Judge Amy Coney Barrett has openly discussed her reverence for the judicial philosophies of Justice Antonin Scalia, whom she clerked for. And since President Donald Trump nominated her to the U.S. Supreme Court on Sept. 26, her legal career has been picked apart for signs of how she might approach cases over abortion rights, the Affordable Care Act and the Second Amendment. In those discussions, a 2019 dissent she wrote as a member of the 7th Circuit Court of Appeals has resurfaced.
The appeals court had a case in which a man convicted of mail fraud for selling shoe inserts to podiatrists, which were not approved for Medicare and Medicaid reimbursement, challenged the permanent federal and state ban in Wisconsin on felons owning firearms. The 7th Circuit upheld the district court’s rejection of his challenge. In Barrett’s dissent, she argued founding-era legislatures barred only people convicted of violent felonies from having firearms, and believes a broad ban on convicted felons possessing them is inconsistent with history.
Although the dissent is the single example of a Second Amendment case Barrett had a part in deciding, experts in constitutional law say it clearly lays out her originalist jurisprudence on both the Second Amendment and constitutional law broadly.
Chris Jackson, a partner at Holland & Hart, said he believes Barrett’s decision in Kanter is a clear indication of how she views the Second Amendment. Because there isn’t a lot of Supreme Court case law on the Second Amendment, the area has a lot of room for circuit court judges to rule in ways consistent with their individual judicial interpretation of laws about firearms, he said.
“There’s just a lot of open space in the law about how the Second Amendment operates and what kind of scrutiny different laws get. There are a lot of open questions, and so a circuit judge’s decision on this issue right now is almost certainly going to track what they actually believe, because there isn’t a Supreme Court case telling them they have to go the other way.”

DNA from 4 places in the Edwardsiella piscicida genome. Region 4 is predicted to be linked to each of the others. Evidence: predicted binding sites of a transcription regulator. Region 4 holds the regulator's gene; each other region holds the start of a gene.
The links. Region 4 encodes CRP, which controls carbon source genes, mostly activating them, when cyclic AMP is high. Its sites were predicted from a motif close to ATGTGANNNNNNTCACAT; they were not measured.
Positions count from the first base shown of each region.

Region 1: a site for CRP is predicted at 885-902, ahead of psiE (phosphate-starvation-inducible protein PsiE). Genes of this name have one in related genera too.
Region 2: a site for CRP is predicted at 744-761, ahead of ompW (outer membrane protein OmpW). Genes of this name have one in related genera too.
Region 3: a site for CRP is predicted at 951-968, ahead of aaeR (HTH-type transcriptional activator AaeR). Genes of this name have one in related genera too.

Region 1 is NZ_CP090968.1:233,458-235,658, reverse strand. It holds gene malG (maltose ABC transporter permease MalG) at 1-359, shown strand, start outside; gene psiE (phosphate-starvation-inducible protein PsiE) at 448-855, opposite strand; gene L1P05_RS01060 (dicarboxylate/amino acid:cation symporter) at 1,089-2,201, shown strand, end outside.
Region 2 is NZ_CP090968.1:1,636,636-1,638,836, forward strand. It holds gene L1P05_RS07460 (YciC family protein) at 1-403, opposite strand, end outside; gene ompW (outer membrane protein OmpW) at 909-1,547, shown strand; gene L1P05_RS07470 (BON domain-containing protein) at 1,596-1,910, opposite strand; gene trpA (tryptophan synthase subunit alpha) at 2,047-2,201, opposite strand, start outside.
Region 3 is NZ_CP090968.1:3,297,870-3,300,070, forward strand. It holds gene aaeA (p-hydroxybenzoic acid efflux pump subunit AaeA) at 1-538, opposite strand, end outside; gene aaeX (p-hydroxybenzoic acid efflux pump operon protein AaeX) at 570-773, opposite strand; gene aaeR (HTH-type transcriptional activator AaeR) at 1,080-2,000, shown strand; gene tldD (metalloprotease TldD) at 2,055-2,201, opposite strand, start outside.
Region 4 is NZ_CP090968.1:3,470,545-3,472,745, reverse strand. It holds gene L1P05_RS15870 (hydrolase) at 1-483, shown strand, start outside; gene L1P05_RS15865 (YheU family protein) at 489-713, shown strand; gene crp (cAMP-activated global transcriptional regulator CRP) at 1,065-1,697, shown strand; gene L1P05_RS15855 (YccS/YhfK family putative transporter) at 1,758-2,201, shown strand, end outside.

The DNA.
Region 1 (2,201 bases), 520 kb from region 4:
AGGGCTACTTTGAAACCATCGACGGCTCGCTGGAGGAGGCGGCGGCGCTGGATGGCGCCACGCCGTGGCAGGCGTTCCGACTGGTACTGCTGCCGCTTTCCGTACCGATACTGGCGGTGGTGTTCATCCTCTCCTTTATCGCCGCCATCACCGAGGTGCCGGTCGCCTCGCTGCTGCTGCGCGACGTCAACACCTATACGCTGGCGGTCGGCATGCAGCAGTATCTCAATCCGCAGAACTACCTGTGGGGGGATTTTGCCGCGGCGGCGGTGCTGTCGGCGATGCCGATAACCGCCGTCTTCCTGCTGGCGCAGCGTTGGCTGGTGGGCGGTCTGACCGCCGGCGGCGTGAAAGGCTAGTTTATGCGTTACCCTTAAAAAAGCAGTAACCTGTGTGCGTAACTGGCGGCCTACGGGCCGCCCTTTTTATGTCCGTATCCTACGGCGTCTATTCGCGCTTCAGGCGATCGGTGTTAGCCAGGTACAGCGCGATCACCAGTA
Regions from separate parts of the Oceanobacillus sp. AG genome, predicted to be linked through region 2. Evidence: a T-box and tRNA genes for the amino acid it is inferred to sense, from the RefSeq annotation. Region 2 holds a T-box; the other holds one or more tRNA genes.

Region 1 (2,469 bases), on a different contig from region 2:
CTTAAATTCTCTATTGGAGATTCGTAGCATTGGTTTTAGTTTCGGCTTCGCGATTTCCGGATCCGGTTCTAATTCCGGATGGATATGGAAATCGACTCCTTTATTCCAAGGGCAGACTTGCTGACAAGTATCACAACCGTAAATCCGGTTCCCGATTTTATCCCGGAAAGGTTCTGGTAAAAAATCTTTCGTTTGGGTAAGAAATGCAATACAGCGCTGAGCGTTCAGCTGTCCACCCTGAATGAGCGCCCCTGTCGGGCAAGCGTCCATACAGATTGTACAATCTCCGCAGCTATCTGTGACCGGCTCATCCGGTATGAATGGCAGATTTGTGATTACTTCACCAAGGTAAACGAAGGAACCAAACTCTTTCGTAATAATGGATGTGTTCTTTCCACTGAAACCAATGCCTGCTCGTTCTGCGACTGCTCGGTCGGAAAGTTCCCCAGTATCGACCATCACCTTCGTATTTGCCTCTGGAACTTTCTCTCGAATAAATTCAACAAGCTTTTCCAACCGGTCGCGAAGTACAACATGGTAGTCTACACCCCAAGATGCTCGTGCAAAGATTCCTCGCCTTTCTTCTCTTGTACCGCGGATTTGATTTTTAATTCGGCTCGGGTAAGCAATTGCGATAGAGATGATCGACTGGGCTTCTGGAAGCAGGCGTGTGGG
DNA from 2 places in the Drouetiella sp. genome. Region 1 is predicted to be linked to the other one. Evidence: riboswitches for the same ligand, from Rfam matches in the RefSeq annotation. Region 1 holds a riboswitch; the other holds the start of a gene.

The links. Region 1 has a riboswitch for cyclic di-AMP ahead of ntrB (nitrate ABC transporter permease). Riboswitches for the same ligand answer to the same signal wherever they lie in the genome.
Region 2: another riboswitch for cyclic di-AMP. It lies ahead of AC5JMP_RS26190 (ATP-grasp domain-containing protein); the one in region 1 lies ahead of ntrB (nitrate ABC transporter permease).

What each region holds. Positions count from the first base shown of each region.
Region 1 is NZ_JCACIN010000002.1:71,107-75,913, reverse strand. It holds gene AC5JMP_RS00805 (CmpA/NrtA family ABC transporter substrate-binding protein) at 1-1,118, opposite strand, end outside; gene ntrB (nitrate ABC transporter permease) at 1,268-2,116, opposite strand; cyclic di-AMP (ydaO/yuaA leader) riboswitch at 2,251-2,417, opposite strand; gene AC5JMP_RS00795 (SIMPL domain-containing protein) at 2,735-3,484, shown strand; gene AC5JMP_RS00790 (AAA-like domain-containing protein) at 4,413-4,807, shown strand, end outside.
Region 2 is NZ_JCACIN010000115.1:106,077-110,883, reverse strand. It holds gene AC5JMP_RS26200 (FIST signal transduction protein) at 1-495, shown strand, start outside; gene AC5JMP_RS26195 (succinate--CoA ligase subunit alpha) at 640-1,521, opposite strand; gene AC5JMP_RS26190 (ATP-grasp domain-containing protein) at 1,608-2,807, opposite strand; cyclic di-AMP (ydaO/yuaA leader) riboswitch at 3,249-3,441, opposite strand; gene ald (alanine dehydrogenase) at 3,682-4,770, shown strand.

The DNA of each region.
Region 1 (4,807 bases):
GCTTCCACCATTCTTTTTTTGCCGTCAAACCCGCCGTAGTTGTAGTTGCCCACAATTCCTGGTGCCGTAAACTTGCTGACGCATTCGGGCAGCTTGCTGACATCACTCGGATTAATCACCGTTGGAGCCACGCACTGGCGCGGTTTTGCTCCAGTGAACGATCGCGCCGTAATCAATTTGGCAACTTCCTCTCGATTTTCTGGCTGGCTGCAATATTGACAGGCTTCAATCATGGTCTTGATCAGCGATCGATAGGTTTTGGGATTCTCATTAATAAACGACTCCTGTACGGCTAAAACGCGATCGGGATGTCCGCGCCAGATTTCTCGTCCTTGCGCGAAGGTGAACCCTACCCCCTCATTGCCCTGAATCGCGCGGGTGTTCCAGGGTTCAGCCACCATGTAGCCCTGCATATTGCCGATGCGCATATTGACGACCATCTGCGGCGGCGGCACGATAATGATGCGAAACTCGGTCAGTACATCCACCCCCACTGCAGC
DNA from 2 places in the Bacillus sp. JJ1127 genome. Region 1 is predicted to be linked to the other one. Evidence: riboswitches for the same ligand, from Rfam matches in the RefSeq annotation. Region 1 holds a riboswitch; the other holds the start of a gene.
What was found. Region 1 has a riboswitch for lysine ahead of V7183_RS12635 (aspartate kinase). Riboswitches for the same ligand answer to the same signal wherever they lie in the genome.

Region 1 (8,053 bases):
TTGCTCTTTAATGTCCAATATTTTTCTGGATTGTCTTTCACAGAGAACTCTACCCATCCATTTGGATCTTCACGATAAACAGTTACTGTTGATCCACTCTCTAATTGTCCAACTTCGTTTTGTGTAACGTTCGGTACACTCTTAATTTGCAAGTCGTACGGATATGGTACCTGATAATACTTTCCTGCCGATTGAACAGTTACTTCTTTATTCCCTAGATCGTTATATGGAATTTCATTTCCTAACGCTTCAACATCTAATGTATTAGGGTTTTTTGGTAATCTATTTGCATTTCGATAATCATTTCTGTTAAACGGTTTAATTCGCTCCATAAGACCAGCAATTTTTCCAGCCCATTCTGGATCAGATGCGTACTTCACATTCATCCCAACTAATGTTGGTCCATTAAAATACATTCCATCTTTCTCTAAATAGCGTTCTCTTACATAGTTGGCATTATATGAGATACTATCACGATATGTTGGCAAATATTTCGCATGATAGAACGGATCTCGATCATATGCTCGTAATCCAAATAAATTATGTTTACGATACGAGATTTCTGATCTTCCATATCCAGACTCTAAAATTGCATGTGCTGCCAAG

The U.S. Supreme Court’s 2008 decision in District of Columbia v. Heller established for the first time that the Second Amendment protects individual rights to have firearms outside a militia context. But Jackson said the court went out of its way to clarify that right doesn’t bar presumptively lawful, historically established restrictions, such as prohibiting certain groups of people from having firearms and allowing schools and government buildings to ban them.
He added the federal and state governments’ ability to bar felons from having firearms has been among those restrictions seen as long-established, a nuance on which Barrett centered her dissent in Kanter.
David Kopel, research director of the Independence Institute think tank and an adjunct professor of constitutional law at the University of Denver, said Barrett’s dissent in Kanter is a window into her originalist view of constitutional law and also highlights the challenge for lower courts in applying the scope of the Heller case. He said permissible restrictions in firearms possession the Supreme Court discussed in the Heller decision as presumptively permissible don’t seem to be as firmly established in history as the court assumed.
“Really, subsequent scholarship has shown that’s really not so true. And most of the things they talked about as presumptively constitutional … those laws are not as long-standing as I think the court imagined they were,” Kopel said. “So that’s one of the challenges and difficulties for lower courts in figuring out what they’re supposed to do with Heller.”
Mark Gibson, a senior associate at Hogan Lovells who submitted an amicus brief to the Colorado Supreme Court on behalf of the Brady Campaign to Prevent Gun Violence in Rocky Mountain Gun Owners v. Polis, said a 6-3 conservative Supreme Court majority with Barrett’s appointment could give the court the vote count of four justices it needs to grant cert on more Second Amendment cases, where they have been historically reluctant to hear them. As an example, Justice Clarence Thomas has written dissents in cert denials saying the Supreme Court’s refusal to hear Second Amendment cases essentially consigns them to inferior status among constitutional rights.
Gibson said lower courts have tended to apply the intermediate scrutiny test in analyzing firearms laws, a standard requiring that a law intended to further a key government interest use means substantially related to that interest. But thae Supreme Court has not said whether the right to have firearms is a fundamental right, so there is uncertainty about which standard is required in looking at laws restricting them.
“One thing that’s really remarkable about the Second Amendment is how little the Supreme Court has told us about it,” he said. “The question that is getting litigated in the lower courts is, what level of regulation can states and local governments impose on the right?”